Comey announced new Clinton email probe to give himself ‘cover’: Sarah Sanders

James Comey’s acknowledgement that he may have subconsciously expected Hillary Clinton to win the presidency when he disclosed days before the 2016 election the reopening of a probe of her emails shows that the then-FBI chief was driven by political motivation and self-interest, a White House spokesperson said.

Interested in James Comey?
Add James Comey as an interest to stay up to date on the latest James Comey news, video, and analysis from ABC News.

James Comey

Add Interest

“The guy knew exactly what he was doing,” White House spokesperson Sarah Sanders told ABC News Chief Anchor George Stephanopoulos on “This Week” on Sunday. “He thought that Hillary Clinton would win, and he thought that this would give him some cover. He made these decisions based on the political landscape and not the facts of the case,” White House spokesperson Sarah Sanders told ABC News Chief Anchor George Stephanopoulos on “This Week” on Sunday.

Andrew Harrer/Getty Images FILEPresident Donald Trump shakes hands with James Comey, director of the Federal Bureau of Investigation (FBI), during an Inaugural Law Enforcement Officers and First Responders Reception at the White House, Jan. 22, 2017.

Sanders was responding to a video excerpt from Comey’s exclusive interview with Stephanopoulos that will air tonight at 10 p.m. ET.

In the excerpt aired on “This Week,” Stephanopoulos asks Comey whether his choice to reveal that he was reopening the investigation into Clinton’s emails days before the election may have been influenced by his belief that Clinton would become president.

Comey, then the FBI director, sent a letter to Congress announcing the reopening of the email probe on Oct. 28, 2016, 11 days before the Nov. 8 election.

“At some level, wasn’t the decision to reveal influenced by your assumption that Hillary Clinton was going to win and your concern that she wins this comes out several weeks later and then that’s taken by her opponents as a sign that she’s an illegitimate president?” Stephanopoulos asked Comey in the interview.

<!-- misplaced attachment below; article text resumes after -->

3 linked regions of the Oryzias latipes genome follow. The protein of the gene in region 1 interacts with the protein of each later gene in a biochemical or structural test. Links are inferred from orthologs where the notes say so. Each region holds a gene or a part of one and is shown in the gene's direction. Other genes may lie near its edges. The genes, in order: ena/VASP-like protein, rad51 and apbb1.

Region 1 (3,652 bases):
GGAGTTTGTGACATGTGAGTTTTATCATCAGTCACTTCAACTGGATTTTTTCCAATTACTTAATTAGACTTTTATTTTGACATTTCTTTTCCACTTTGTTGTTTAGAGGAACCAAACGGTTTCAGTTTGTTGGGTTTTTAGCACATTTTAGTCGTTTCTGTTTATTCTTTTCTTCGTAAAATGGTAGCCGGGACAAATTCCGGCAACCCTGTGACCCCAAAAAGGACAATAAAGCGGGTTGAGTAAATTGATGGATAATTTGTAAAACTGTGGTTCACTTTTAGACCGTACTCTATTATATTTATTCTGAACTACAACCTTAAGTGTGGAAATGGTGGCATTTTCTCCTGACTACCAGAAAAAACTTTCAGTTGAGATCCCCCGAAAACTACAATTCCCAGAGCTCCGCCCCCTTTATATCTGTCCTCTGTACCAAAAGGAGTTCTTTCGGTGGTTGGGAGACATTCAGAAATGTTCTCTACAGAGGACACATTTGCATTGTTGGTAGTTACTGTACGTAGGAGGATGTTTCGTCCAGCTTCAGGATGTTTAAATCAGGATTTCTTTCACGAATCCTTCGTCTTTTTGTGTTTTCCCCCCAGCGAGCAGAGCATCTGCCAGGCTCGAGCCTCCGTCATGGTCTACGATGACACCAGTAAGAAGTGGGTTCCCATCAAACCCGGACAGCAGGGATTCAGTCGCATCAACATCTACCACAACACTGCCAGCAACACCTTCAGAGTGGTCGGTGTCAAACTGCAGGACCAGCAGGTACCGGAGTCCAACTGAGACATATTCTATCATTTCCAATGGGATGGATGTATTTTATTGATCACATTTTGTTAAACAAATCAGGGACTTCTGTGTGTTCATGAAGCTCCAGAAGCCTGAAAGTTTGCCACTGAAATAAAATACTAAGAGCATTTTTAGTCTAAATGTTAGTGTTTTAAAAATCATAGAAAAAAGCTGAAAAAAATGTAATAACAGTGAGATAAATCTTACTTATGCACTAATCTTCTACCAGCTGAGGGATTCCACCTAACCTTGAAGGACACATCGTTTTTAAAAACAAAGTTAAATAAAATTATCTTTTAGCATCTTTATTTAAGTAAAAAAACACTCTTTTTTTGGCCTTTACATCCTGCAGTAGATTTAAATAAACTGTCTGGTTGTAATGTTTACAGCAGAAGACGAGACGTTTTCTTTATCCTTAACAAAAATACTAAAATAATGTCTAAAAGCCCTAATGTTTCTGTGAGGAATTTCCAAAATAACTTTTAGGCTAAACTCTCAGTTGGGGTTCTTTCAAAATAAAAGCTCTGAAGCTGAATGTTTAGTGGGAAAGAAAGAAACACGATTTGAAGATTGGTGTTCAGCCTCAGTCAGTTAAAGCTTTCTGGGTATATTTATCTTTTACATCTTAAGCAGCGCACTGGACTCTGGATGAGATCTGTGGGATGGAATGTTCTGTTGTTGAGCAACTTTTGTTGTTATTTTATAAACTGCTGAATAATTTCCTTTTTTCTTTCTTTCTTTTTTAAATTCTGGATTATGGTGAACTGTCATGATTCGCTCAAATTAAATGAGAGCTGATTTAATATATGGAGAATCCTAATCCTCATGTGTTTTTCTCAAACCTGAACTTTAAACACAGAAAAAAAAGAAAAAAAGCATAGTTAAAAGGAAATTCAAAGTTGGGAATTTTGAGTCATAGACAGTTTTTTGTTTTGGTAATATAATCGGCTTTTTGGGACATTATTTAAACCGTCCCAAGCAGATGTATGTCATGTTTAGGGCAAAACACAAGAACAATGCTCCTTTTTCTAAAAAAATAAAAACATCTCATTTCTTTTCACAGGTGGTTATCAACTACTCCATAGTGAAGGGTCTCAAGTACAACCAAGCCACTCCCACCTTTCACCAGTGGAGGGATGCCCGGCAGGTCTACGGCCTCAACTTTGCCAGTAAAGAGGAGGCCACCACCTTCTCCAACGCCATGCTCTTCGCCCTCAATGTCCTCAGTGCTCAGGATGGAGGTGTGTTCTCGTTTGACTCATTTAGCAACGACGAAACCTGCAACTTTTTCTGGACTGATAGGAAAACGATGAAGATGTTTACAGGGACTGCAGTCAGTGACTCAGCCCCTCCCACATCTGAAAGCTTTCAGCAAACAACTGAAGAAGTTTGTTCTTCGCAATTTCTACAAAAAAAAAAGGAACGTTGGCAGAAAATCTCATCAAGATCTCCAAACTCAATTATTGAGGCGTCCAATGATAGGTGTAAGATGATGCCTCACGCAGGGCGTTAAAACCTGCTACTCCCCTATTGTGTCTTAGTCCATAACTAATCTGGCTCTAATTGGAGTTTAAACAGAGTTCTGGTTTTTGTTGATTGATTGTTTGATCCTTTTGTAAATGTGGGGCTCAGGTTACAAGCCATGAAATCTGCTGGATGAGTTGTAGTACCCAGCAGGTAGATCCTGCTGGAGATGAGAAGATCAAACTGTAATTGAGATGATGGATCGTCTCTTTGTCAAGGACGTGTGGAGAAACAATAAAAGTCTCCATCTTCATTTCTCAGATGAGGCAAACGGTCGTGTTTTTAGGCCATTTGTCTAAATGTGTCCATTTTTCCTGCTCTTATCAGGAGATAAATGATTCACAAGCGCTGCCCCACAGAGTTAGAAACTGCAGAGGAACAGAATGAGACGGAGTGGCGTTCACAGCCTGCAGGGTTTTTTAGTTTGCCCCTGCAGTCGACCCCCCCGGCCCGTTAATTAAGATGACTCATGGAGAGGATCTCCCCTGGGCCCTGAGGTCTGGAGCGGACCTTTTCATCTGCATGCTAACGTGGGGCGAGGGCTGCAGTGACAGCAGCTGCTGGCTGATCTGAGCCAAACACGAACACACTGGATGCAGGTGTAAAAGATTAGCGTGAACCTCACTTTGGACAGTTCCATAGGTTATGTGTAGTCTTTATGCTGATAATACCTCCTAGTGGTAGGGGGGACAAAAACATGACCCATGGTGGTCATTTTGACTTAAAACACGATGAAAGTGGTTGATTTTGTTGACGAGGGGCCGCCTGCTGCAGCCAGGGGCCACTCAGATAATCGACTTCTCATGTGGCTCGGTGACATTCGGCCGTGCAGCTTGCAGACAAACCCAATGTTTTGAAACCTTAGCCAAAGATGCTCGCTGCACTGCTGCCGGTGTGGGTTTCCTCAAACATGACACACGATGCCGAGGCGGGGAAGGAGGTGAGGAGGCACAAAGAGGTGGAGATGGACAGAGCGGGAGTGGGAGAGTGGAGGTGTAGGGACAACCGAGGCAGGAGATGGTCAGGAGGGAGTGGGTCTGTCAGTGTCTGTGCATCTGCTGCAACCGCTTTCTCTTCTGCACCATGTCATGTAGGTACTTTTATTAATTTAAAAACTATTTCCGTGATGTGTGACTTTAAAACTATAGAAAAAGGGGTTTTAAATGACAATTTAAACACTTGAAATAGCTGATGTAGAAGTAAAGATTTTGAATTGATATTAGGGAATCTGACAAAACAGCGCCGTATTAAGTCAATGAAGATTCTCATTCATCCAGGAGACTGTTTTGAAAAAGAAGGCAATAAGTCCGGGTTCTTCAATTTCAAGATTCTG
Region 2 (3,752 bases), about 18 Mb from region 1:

Ralph Alswang/ABC NewsABC News Chief Anchor George Stephanopoulos sits down with former FBI director James Comey for an exclusive interview that will air during a primetime “20/20” special on Sunday, April 15, 2018 on the ABC Television Network.

“I don’t remember consciously thinking about that, but it must have been because I was operating in a world where Hillary Clinton was going to beat Donald Trump, and so I’m sure that it was a factor,” Comey said. “I don’t remember spelling it out, but it had to have been, that she’s going to be elected president and if I hide this from the American people, she’ll be illegitimate the moment she’s elected, the moment this comes out.”

Clinton has said she thinks Comey’s announcement about the email probe so close to the election killed her chances of winning.

Sanders on “This Week” slammed Comey, saying he has been “inconsistent constantly.”

“He said that he opened the Hillary Clinton investigation on its merits,” the White House press secretary said. “Now we’re finding out certainly that it had something to do with the political landscape.”

Prior to Sanders’ appearance “This Week,” Trump fired off a series of tweets, calling Comey “slippery” and a “slimeball” and alleging that his handling of the Clinton email probe was influenced by the Democrat’s lead in the polls.

Trump lashes out at former FBI director James Comey: ‘Untruthful slime ball’

Comey says Trump asked if he could disprove salacious prostitute allegations in ‘dossier’

The president also suggested that the former FBI head could go to jail for various actions.

Asked by Stephanopoulos about this suggestion by Trump, Sanders said she doesn’t know of any plan for to ask the Justice Department to investigate Comey.